Told about these kinds of obsessions and how to put them in perspective
Told how to prepare ourselves for re-entry into ordinary life. This is a tough transition to make when returning from a US retreat center to one's own home in the US. One is very sensitized following a vipassana retreat, even a modest 3 day one. If one were so sensitized and emerged into the sensory bombardment that characterizes India, that could be a set up for stress outbreak. This needs to be discussed in Vipassana retreats, especially those in India. )
There were five meditators altogether; a 24 year old Indian girl and her mum (I thought), a 76 year old Indian guy, the 31 year old Israeli teacher and me. A very small number considering that the centre in Mumbai run fully booked courses (They are booked four months in advance if not more) for 500 students.
The first day you start by observing your respiration; just observing your respiration the whole first day. It was ten entire hours observing air coming in and air getting out of your nostrils. It goes on day by day, observing the triangular area formed by your nose and there are bellow your nose and above your upper lip. On the fourth day you observe an extra 10 hours the area above your upper lip and below the entrance of your nostrils.
Finally, when you have observed like a maniac, your mind is sharp enough to observe further subtle sensations throughout the body. This happens on day five, when Vipassana teaching starts. By starting with the top of your head and moving slowly to the tip of your toes, you have to work “diligently” and “persistently” to observe every single part of your body. Observe the reality of the moment as it is and not as you want it to be. If you follow the instructions and work accordingly, you are “bound to be successful”.
All the rest of the days pass as slow as it sounds. I even started a chart on the wall, drawn by some piece of window fixing gum, where I was counting the blocks of meditation that I have to go through before liberation on day 11. I used this gum stuff as my pens and papers were confiscated when I started and also because I would be able to wipe it off the wall with a bit of soapy water. I felt like one of those incarcerated criminals who count the days in prison by scratching notches on the wall.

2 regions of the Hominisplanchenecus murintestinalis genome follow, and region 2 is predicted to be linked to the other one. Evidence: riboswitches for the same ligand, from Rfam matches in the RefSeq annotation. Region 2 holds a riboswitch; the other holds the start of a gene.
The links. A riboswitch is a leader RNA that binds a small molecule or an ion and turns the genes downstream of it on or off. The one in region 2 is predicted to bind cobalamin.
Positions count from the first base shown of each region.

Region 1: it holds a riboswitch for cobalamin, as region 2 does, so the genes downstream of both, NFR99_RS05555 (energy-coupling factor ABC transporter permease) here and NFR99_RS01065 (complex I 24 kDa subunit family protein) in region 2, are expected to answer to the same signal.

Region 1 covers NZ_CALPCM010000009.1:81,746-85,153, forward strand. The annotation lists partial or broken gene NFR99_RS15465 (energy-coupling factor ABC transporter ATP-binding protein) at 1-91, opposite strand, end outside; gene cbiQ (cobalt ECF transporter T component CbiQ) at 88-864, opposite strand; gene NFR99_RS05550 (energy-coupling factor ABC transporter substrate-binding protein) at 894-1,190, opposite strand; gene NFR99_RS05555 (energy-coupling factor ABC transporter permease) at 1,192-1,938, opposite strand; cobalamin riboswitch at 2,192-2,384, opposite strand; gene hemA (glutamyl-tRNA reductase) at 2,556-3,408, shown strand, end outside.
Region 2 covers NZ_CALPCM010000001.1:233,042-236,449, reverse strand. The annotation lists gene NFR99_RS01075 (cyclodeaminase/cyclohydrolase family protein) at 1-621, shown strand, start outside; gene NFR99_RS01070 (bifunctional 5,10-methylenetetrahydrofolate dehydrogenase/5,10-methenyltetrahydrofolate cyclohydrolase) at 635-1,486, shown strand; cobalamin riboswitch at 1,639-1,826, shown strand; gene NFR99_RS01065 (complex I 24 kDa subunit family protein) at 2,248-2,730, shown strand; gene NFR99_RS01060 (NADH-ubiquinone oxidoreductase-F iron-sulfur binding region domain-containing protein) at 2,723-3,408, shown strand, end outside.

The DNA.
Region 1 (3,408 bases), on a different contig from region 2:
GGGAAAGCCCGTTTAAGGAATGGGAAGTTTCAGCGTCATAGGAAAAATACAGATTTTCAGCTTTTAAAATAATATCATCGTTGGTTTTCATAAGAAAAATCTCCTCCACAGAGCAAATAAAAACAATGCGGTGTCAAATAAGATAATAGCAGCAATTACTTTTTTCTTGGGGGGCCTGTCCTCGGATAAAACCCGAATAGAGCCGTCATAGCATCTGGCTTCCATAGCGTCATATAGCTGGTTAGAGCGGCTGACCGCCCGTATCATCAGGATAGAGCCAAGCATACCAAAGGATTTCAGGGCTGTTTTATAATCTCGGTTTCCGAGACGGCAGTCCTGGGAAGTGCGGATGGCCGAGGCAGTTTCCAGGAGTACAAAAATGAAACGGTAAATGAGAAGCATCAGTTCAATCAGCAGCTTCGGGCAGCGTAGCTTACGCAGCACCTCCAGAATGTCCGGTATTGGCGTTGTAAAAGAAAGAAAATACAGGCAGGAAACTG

The place was ran by the manager of the meditation centre; in charge of the physical environment and the teacher; in charge of pressing play to the pre-recorded tapes, tell us how log to take a break for and to answer our doubts and questions during consultation time, something a bit useless as I think he never really understood what I was asking.
The manager is also the gardener, the teacher assistant, the plumber, the builder (they are building a perimeter wall), the security guard, the electrician, plumber and any other chore that needed doing.
He, his wife and their very cute five year old kid lived in the small room tucked in between the men and female refectory. It felt a bit too intimate when we were having a meal.
The little kid would be locked in the room behind a mosquito screen in order to not disturb the “Noble Silence” that we meditators were going through. His wife was in charge of the kitchen and to fill in water for the dispensers around the place. They are such lovely people, inspiring peace and tranquillity, simple and having a nice soothing effect on us